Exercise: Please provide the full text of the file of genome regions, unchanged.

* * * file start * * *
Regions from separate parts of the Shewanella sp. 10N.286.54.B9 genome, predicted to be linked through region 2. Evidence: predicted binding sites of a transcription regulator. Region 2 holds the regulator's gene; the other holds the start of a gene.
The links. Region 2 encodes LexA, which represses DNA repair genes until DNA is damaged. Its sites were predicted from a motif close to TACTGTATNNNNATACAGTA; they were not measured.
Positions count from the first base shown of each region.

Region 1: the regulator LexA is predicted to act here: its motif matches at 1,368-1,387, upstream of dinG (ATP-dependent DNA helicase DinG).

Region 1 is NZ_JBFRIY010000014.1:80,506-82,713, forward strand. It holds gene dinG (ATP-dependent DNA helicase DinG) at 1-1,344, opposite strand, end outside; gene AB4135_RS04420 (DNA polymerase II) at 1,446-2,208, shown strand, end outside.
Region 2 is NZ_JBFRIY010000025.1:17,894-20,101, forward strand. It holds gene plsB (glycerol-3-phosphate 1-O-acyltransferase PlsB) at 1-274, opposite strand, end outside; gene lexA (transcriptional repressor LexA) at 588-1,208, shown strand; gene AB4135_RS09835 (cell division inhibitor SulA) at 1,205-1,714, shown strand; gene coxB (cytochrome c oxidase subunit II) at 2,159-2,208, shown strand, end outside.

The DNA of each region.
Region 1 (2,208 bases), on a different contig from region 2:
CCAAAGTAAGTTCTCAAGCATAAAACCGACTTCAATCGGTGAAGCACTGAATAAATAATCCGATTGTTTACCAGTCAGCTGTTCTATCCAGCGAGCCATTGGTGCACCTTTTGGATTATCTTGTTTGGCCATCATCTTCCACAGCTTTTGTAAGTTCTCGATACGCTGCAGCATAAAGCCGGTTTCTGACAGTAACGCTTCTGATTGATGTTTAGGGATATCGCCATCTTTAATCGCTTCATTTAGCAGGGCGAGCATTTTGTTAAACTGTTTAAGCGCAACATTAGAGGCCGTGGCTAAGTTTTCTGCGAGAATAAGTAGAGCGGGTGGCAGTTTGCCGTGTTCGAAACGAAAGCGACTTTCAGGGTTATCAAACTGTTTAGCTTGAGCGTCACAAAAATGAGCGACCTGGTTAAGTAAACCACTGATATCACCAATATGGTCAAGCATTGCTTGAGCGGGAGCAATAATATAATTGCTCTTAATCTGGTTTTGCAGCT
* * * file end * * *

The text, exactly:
Regions from separate parts of the Shewanella sp. 10N.286.54.B9 genome, predicted to be linked through region 2. Evidence: predicted binding sites of a transcription regulator. Region 2 holds the regulator's gene; the other holds the start of a gene.
The links. Region 2 encodes LexA, which represses DNA repair genes until DNA is damaged. Its sites were predicted from a motif close to TACTGTATNNNNATACAGTA; they were not measured.
Positions count from the first base shown of each region.

Region 1: the regulator LexA is predicted to act here: its motif matches at 1,368-1,387, upstream of dinG (ATP-dependent DNA helicase DinG).

Region 1 is NZ_JBFRIY010000014.1:80,506-82,713, forward strand. It holds gene dinG (ATP-dependent DNA helicase DinG) at 1-1,344, opposite strand, end outside; gene AB4135_RS04420 (DNA polymerase II) at 1,446-2,208, shown strand, end outside.
Region 2 is NZ_JBFRIY010000025.1:17,894-20,101, forward strand. It holds gene plsB (glycerol-3-phosphate 1-O-acyltransferase PlsB) at 1-274, opposite strand, end outside; gene lexA (transcriptional repressor LexA) at 588-1,208, shown strand; gene AB4135_RS09835 (cell division inhibitor SulA) at 1,205-1,714, shown strand; gene coxB (cytochrome c oxidase subunit II) at 2,159-2,208, shown strand, end outside.

The DNA of each region.
Region 1 (2,208 bases), on a different contig from region 2:
CCAAAGTAAGTTCTCAAGCATAAAACCGACTTCAATCGGTGAAGCACTGAATAAATAATCCGATTGTTTACCAGTCAGCTGTTCTATCCAGCGAGCCATTGGTGCACCTTTTGGATTATCTTGTTTGGCCATCATCTTCCACAGCTTTTGTAAGTTCTCGATACGCTGCAGCATAAAGCCGGTTTCTGACAGTAACGCTTCTGATTGATGTTTAGGGATATCGCCATCTTTAATCGCTTCATTTAGCAGGGCGAGCATTTTGTTAAACTGTTTAAGCGCAACATTAGAGGCCGTGGCTAAGTTTTCTGCGAGAATAAGTAGAGCGGGTGGCAGTTTGCCGTGTTCGAAACGAAAGCGACTTTCAGGGTTATCAAACTGTTTAGCTTGAGCGTCACAAAAATGAGCGACCTGGTTAAGTAAACCACTGATATCACCAATATGGTCAAGCATTGCTTGAGCGGGAGCAATAATATAATTGCTCTTAATCTGGTTTTGCAGCT